SBI sets lending rates under new rules- Business News

SBI sets lending rates under new rules

  • March 31, 2016  
  • |  
  • UPDATED   16:03 IST

State Bank of India has revised lending rates based on marginal cost of funds, a new methodology that will take effect from Friday.

The new interest rates vary from 8.95% for overnight to 9.35% for 3 years, SBI said in a document posted on its website on Thursday.

The base rate or the minimum lending rate of the bank is 9.3%.

The other lending rates are 9.05% for one month, 9.10% for three months and 9.15% for 6 months, it said.

For one year loan, the interest rate would be 9.20% while for two years it is going to be 9.3%.

Reserve Bank had asked banks to price fixed rate loans of up to three years based on their marginal cost of fund from April 1.

All banks will follow Marginal Cost of Funds based Lending Rate (MCLR) system, a new uniform methodology which will ensure fair interest rates to borrowers as well as to banks from tomorrow.

Currently, most banks decide lending rates based on average cost of funds.

According to India Ratings and Research (Ind-Ra) the implementation of Marginal Cost of Funds-based lending rate (MCLR) has the potential to channelise the recent surge of volumes in the commercial paper market towards bank credit.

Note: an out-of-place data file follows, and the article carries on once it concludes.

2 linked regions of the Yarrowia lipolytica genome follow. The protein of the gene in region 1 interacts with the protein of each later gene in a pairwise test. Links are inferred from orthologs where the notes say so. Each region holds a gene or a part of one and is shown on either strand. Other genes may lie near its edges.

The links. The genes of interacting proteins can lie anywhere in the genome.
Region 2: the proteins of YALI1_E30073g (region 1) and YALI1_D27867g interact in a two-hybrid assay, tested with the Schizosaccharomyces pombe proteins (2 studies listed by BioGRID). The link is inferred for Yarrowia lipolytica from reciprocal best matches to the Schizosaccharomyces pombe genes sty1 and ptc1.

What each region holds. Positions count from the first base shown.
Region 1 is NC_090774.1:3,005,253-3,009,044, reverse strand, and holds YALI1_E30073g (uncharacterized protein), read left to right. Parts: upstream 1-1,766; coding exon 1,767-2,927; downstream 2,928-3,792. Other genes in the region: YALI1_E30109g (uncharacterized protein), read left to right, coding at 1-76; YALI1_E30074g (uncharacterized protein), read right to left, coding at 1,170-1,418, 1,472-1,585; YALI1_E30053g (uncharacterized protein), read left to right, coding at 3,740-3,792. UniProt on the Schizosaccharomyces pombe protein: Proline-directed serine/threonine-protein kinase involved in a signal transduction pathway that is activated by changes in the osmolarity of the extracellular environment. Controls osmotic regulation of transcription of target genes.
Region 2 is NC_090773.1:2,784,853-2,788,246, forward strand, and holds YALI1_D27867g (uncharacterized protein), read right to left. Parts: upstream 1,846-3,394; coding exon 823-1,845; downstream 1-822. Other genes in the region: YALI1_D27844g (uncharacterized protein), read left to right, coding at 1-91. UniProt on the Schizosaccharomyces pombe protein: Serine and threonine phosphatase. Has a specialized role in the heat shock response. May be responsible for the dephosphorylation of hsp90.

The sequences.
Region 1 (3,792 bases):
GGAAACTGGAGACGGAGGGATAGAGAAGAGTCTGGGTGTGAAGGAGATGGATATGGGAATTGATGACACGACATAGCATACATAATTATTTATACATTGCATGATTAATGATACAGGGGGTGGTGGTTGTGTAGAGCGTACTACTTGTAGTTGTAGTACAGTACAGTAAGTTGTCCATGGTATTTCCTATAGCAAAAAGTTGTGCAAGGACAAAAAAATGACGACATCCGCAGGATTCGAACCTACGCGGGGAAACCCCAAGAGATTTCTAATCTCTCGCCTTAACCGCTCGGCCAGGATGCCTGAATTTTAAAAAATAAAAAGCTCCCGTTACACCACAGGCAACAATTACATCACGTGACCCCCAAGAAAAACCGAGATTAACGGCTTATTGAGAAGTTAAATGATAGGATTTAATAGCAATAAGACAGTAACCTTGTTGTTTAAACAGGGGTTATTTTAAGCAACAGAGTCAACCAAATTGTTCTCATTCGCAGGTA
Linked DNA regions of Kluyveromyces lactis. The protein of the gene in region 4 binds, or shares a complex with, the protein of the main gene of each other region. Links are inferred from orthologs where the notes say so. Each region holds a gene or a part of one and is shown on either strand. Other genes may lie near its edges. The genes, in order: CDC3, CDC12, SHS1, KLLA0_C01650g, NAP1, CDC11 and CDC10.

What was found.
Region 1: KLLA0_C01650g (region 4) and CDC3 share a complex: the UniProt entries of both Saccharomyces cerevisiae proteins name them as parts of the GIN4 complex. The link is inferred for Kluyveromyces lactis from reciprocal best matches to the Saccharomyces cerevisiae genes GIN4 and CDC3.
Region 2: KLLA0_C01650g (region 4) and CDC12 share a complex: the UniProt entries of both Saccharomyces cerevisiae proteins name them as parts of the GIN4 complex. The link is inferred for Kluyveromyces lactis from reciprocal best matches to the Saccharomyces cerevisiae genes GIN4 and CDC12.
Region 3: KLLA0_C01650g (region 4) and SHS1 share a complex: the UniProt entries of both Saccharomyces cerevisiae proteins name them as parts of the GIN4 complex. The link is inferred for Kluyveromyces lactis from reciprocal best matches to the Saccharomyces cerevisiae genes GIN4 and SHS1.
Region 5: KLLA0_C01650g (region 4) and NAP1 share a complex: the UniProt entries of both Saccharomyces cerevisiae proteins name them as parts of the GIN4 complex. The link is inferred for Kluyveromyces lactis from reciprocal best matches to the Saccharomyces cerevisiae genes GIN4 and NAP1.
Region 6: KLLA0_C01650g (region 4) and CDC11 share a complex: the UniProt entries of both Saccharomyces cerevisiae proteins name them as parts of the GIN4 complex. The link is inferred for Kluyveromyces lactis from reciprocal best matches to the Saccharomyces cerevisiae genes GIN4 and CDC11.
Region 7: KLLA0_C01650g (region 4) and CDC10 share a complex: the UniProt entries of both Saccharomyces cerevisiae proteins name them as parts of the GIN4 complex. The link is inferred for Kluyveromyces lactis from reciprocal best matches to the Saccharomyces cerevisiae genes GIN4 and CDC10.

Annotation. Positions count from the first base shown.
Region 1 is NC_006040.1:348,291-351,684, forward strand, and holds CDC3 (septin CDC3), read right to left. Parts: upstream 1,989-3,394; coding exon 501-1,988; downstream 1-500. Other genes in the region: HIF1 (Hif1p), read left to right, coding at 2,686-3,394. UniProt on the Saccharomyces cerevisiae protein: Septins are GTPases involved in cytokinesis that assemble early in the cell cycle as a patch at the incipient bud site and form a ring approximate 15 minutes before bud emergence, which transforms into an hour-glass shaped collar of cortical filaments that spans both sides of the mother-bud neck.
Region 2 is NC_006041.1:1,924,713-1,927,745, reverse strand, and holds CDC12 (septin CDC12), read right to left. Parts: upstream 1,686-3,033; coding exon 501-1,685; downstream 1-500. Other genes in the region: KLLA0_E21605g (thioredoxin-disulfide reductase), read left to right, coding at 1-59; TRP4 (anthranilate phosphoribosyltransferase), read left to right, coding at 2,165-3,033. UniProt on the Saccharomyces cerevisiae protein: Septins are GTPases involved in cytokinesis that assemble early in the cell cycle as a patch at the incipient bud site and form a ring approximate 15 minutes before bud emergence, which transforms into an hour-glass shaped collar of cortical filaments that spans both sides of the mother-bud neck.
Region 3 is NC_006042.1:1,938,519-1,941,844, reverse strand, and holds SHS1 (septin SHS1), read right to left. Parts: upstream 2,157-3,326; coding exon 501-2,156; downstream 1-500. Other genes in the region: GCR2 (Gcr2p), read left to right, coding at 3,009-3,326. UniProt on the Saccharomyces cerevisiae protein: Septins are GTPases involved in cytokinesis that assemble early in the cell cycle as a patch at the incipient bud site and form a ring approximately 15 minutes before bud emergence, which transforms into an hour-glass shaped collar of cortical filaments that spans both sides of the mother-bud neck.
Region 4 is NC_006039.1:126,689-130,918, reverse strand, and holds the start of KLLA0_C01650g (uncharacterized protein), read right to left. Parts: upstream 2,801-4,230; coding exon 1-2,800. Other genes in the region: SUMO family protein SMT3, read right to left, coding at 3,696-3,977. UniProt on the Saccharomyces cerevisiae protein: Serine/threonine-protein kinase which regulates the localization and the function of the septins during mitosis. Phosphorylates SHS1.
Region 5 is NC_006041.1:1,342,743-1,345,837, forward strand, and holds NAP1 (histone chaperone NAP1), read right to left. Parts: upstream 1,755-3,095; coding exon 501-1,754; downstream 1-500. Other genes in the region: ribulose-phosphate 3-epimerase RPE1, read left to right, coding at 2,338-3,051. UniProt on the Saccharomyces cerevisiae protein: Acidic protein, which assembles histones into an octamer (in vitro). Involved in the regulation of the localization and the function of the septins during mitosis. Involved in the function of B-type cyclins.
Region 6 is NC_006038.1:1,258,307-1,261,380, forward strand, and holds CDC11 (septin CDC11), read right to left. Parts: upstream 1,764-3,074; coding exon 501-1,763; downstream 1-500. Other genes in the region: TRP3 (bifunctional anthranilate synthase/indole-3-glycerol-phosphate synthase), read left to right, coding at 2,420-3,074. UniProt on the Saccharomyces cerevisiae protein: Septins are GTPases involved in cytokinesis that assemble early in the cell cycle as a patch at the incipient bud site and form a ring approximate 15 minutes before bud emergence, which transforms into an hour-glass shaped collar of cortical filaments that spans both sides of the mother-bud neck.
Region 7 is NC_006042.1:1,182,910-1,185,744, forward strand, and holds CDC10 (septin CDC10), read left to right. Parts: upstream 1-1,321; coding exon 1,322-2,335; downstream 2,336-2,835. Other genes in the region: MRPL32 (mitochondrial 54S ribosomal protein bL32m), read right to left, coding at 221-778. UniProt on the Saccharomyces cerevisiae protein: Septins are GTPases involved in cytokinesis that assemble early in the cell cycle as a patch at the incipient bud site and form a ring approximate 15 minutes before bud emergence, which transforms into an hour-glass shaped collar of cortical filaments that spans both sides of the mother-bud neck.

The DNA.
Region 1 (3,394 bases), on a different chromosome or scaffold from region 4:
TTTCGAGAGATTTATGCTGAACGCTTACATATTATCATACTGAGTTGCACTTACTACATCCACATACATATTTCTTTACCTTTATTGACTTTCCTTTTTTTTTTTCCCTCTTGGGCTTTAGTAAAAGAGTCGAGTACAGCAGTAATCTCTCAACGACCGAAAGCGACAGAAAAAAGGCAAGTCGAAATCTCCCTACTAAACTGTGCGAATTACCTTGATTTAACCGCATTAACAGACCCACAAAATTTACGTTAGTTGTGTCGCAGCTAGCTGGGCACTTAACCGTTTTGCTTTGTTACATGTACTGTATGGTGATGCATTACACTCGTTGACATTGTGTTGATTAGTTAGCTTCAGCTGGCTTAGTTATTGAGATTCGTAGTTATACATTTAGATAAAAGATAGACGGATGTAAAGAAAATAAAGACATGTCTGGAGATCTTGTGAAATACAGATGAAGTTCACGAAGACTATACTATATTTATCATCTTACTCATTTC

Ind-Ra expects the shortest tenor MCLR for bigger banks to be around 90-100 basis points lower than the base rate, while making it comparable to commercial paper rates with similar tenor.

On the longer end (one year rate) considering the 70-75 basis points of tenor premium evident in the market, the difference from the base rate can be around 25-30 basis points.

The MCLR is expected to address the RBI's primary objective, of expediting monetary policy transmission along with augmenting uniformity and transparency in the calculation methodology of lending rates, it said.

Ind-Ra expects banks margins in FY'17 to face downward pressure on the back of this transition; the impact however will be different across banks, based on the variances in their Asset Liability Management (ALM) gaps, floating rate book, current account savings account (CASA) ratios, share of borrowing in the funding profile and differences in their operating cost structure.